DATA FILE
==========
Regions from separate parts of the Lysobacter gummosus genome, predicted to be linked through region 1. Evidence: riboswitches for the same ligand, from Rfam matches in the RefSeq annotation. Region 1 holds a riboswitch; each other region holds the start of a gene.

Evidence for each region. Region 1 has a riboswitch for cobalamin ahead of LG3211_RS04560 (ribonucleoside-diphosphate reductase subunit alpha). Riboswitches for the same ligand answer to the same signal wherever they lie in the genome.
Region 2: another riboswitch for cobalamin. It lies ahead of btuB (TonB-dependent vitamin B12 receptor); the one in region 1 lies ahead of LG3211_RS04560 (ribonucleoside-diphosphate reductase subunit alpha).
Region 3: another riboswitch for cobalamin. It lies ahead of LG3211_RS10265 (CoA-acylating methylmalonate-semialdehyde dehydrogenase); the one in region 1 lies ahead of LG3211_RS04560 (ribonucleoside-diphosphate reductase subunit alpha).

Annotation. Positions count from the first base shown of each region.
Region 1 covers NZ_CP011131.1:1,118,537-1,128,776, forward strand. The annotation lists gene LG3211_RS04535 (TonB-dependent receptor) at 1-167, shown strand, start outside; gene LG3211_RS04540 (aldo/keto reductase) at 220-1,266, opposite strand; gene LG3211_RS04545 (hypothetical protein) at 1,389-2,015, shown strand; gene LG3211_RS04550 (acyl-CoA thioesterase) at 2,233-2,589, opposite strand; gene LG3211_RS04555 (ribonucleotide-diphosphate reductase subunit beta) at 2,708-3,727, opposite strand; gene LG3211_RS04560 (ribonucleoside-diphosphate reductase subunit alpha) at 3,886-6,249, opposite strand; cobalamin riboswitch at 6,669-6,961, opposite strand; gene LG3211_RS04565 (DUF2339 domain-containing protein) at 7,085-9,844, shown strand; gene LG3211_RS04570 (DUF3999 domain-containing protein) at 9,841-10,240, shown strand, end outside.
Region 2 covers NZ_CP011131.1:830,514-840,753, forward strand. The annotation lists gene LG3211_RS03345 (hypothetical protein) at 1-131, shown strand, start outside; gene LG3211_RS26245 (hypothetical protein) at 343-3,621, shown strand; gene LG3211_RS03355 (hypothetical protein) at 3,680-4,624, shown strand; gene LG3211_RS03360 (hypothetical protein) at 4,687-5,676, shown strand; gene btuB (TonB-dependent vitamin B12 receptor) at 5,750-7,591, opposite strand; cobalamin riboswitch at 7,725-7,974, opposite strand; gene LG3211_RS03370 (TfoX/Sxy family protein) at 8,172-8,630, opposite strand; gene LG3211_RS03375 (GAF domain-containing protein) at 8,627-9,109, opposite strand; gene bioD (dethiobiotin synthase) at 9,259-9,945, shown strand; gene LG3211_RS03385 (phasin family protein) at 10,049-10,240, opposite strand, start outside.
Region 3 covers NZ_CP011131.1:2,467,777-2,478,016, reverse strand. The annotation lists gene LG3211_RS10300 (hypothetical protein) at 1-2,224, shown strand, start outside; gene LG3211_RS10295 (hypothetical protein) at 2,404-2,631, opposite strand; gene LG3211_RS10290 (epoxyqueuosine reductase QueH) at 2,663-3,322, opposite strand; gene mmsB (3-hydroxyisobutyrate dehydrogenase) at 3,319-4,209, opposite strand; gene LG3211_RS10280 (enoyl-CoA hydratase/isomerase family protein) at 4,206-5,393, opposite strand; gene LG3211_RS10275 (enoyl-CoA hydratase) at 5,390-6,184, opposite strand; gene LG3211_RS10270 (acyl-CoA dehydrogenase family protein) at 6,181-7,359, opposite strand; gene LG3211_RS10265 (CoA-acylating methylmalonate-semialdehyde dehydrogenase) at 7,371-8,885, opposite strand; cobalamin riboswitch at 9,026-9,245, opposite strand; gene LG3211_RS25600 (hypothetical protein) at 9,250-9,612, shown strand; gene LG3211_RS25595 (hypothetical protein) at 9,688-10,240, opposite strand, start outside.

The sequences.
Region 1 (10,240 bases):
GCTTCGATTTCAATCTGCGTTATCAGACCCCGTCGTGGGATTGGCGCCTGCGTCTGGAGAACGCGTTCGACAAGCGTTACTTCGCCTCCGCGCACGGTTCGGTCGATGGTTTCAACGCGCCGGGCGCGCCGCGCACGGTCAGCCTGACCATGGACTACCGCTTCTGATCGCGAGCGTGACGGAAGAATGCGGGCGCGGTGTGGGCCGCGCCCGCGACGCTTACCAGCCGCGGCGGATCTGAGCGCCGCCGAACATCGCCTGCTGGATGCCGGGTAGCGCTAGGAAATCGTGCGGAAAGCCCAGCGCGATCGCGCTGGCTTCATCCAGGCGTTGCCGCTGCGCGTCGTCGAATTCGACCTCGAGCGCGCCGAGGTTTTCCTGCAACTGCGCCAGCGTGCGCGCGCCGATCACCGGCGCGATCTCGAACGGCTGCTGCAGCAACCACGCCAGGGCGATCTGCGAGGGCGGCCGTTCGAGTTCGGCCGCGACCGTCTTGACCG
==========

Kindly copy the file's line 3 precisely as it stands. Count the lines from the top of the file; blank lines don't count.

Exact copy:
Region 2: another riboswitch for cobalamin. It lies ahead of btuB (TonB-dependent vitamin B12 receptor); the one in region 1 lies ahead of LG3211_RS04560 (ribonucleoside-diphosphate reductase subunit alpha).